This did not look too promising:
Nuclear energy is not just the darling of rogue countries anymore. As The Washington Post reports, it is making a comeback – and soon smaller reactors may be sitting at the end of small town Main Street. Living near a nuclear plant is certainly dangerous, as a meltdown is inarguably a catastrophic event.
Yes, so many rogue countries building plants that melt down on a weekly basis. One doesn’t know where to begin to shudder. But it does get better:
Other eco activists have advocated nuclear energy, while Microsoft billionaire Bill Gates has invested millions in nuclear energy research.
And that gets to the heart of it, the possibility of small nuclear reactors – those with a capacity of 350 megawatts and below – making up some of the energy landscape. Enthusiasm has been growing for these plants for awhile, with legislation in Congress to encourage their development. They’re less expensive than full scale reactors, they may fit comfortably into less energy intensive areas and most of the proposed reactors can grow as the need for electricity grows – just add another reactor.
Gates’ imprimatur has impressed writer Katherine Butler quite a lot, though the following is, again, an impressive lump of bad facts:
Gate’s venture, TerraPower, is working to eliminate some of the problems with current nuclear reactors – such as using the fuel to build weapons. TerraPower is working on a “traveling wave reactor” that would be powered by depleted uranium. Also, more the smaller plants would be buried and less of a “bull’s eye” for terrorists.
Because, as we know, terrorists have been crawling out of the woodwork. We found this article interesting because it shows a fairly strong push-pull between wanting to deride nuclear energy – this is at Mother Earth News - and grudgingly allowing that there might be something here to consider. I didn’t think small reactors would spur such examination – the Gates factor does seem helpful – but there you are.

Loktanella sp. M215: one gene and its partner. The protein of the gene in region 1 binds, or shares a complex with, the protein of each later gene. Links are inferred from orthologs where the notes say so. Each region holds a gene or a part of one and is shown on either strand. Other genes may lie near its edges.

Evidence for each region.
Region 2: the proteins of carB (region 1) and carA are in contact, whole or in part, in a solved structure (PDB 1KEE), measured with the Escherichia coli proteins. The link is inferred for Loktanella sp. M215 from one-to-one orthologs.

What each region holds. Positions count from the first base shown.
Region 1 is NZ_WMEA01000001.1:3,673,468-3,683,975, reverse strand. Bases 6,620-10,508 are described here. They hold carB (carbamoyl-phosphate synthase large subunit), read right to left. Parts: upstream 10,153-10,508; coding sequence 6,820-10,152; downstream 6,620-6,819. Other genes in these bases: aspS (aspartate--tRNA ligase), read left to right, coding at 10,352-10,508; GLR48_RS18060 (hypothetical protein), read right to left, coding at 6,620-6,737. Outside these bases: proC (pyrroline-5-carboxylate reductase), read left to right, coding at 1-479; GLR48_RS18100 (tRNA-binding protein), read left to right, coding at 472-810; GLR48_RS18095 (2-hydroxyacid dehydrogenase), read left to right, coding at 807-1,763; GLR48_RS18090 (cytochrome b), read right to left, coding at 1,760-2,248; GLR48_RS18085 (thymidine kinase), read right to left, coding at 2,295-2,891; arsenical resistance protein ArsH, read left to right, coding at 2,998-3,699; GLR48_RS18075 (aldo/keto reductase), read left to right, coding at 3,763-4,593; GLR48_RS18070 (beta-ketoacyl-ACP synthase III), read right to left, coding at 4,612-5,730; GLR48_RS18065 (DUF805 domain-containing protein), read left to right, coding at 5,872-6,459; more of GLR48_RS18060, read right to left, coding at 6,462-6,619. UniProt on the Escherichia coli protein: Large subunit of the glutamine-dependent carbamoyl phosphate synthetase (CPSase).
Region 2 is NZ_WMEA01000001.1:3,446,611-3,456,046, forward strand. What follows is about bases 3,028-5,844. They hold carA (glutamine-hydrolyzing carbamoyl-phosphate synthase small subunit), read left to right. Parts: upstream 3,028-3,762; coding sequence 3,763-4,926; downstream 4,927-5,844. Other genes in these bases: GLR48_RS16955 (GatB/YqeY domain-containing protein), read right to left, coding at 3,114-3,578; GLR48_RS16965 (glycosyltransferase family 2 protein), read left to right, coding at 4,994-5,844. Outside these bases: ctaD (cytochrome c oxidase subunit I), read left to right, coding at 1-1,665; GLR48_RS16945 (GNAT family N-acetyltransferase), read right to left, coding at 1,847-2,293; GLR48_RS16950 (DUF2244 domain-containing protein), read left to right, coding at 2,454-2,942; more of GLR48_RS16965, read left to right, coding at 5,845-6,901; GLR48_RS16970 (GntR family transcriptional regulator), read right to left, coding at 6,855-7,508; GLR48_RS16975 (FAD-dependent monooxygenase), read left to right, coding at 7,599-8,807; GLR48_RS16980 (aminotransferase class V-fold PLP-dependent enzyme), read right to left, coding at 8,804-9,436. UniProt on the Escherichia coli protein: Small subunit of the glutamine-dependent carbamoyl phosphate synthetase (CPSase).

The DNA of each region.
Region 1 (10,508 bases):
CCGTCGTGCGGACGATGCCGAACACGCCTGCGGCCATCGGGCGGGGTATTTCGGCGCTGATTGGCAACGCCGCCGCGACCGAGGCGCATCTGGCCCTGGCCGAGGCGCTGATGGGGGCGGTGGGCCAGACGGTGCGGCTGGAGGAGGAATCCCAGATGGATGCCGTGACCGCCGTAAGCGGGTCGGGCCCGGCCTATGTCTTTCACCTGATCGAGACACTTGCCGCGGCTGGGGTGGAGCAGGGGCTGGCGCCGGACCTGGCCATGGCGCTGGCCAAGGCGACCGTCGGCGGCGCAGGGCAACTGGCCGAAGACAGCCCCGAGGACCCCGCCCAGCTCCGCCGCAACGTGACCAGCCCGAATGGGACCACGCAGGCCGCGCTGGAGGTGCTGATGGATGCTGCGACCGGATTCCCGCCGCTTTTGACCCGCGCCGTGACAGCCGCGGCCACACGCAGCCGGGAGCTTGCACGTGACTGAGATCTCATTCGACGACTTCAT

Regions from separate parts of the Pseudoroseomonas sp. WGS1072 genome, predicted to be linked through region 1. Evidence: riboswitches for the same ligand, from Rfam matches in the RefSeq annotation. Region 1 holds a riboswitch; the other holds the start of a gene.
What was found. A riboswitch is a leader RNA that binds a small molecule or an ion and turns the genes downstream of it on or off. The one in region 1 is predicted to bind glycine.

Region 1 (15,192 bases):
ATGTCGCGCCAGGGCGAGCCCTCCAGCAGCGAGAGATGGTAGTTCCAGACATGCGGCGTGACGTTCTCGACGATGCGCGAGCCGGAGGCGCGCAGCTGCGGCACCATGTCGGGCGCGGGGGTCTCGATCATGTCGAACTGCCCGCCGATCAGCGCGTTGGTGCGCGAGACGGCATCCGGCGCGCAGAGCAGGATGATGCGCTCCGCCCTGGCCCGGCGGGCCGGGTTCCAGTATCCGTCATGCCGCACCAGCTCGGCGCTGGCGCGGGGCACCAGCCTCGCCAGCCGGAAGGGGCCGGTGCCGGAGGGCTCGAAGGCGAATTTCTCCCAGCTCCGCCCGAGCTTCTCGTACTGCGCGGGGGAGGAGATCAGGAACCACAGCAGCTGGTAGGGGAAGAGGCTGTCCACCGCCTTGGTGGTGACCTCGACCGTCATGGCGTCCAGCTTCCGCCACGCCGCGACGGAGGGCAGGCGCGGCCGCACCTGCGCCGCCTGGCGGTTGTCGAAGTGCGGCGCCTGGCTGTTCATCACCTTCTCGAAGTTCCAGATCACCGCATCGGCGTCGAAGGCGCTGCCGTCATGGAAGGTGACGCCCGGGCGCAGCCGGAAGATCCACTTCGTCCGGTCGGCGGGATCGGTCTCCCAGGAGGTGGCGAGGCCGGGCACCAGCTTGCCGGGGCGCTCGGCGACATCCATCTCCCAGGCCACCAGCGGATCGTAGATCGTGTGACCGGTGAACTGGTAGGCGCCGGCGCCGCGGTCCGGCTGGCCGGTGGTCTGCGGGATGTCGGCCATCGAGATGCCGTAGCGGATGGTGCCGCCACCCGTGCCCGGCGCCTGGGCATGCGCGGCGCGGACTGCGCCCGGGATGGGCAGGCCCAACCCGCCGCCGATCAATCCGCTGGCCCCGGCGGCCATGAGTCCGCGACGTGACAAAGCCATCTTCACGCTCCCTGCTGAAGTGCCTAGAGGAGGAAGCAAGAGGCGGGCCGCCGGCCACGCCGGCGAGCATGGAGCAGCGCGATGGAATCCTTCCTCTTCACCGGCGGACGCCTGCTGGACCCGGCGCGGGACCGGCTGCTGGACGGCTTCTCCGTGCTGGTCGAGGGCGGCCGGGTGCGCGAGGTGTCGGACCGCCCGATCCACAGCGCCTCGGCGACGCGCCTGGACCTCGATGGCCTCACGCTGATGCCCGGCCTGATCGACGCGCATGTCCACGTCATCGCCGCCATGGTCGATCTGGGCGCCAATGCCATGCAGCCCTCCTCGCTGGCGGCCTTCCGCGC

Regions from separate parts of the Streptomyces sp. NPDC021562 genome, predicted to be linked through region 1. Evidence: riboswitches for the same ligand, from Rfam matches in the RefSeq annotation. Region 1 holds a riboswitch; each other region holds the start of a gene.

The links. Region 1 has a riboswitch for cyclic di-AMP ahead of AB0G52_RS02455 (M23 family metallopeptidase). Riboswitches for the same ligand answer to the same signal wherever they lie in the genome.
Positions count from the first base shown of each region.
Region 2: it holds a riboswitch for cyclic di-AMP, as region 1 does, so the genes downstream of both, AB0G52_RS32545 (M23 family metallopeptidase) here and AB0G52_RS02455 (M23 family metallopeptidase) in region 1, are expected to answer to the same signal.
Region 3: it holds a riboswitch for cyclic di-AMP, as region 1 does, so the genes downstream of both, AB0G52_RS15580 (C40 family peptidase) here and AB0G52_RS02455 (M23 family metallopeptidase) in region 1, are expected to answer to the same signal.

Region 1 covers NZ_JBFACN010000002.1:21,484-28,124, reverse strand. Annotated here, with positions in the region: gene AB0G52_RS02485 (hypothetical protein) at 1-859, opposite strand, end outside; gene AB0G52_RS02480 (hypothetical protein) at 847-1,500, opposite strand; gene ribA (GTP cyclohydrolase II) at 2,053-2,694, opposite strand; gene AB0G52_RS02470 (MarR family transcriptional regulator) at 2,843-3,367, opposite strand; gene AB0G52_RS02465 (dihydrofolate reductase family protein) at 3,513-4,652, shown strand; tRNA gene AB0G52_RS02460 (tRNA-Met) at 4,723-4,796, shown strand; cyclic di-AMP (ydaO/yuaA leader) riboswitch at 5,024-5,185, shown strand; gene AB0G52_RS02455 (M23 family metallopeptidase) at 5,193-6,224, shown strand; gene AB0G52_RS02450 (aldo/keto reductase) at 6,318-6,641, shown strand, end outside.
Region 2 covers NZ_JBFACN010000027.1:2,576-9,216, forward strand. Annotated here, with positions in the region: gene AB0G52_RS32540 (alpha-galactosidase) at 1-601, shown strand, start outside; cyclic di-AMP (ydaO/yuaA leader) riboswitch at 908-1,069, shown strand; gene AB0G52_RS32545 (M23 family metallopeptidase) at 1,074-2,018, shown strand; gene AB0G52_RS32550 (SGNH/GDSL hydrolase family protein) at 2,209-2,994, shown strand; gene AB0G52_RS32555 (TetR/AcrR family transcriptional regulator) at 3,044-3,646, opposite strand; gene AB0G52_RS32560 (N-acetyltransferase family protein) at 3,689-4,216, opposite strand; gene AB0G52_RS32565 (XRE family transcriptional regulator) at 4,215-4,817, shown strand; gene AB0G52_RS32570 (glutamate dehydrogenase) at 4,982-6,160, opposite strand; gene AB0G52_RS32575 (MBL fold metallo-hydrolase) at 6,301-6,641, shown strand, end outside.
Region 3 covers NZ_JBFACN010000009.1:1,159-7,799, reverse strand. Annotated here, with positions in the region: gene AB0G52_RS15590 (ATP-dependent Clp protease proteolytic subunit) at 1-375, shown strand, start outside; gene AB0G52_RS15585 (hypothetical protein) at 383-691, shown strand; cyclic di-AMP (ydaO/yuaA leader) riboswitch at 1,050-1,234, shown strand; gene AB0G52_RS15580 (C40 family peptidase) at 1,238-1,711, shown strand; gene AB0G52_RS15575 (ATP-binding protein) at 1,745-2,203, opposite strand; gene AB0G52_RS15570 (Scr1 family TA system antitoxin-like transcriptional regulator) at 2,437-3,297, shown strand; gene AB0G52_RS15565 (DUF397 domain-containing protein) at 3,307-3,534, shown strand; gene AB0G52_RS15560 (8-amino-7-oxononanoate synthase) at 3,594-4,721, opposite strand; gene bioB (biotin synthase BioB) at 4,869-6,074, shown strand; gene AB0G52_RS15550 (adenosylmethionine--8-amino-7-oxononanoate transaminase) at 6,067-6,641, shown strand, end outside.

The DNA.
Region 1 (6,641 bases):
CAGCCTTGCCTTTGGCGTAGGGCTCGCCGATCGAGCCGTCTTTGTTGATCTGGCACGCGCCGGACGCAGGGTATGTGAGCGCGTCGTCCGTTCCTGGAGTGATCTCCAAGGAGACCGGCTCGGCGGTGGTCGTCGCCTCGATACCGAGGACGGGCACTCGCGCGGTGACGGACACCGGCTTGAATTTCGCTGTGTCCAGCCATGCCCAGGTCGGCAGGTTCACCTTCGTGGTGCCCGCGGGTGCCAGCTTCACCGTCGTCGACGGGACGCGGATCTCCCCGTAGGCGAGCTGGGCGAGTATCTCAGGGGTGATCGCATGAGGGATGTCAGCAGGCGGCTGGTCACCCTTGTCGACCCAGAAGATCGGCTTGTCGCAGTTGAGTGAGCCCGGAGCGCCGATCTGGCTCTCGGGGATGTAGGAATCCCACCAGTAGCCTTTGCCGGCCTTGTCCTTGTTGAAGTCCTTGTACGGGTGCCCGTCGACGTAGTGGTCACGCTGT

NEI’s bi-monthly newsletter has an article up on the wave reactor – that’s the one Bill Gates has money on – and you can read all about it here. Here’s a snippet of how the wave reactor works:
The reactor would operate somewhat like a slow-burning cigar, with the “wave” creating and burning its own plutonium fuel as it goes. According to the literature, one load of fuel could operate the reactor for “well over 50 to 100 years without refueling.”
Which, if they make it work and scale it up to commercial size – even if as a small reactor – is very impressive. Read the whole article if you haven’t already.
To be honest, there are some stories that evade a full understanding:
Bulgarian President Georgi Parvanov and the Governor of the Chinese province of Guangdong Wang Yang discussed opportunities for Chinese investment in Bulgarian nuclear energy.
Well, what I mean is that there would appear to be more here than can be extracted from the story. For example, it may not be exactly on point to tout the business environment in Bulgaria:
President Parvanov pointed out that Bulgaria offers excellent conditions for business development, some of the best tax laws in the EU, and qualified workers, and expressed the hope that the Chinese delegation would have many beneficial meetings in Sofia.
Or that this has been proved by, well, car manufacturing:
Bulgaria's Litex Motors in Lovech will start producing cars in 2011 after signing a deal with Great Wall Motor Company, one of China's biggest automotive manufacturers. The total initial investment is around EUR 80 M, potentially reaching EUR 300 M if the project is successful.
We may want to drop into out Litex dealership to see what’s new, but one thing is not like another. I’m guessing that Bulgarian might be tough to translate. But still, good luck on the plant. We’ll check back on this one.
The Soviet-built plant at Kozloduy, Bulgaria. Closing these plants has been a condition on several Eastern European countries if they want to join the European Union. Let’s be neutral on that – love the symbol, though – and see if Bulgaria can entice China – or France – or the U.S. – into helping it build another.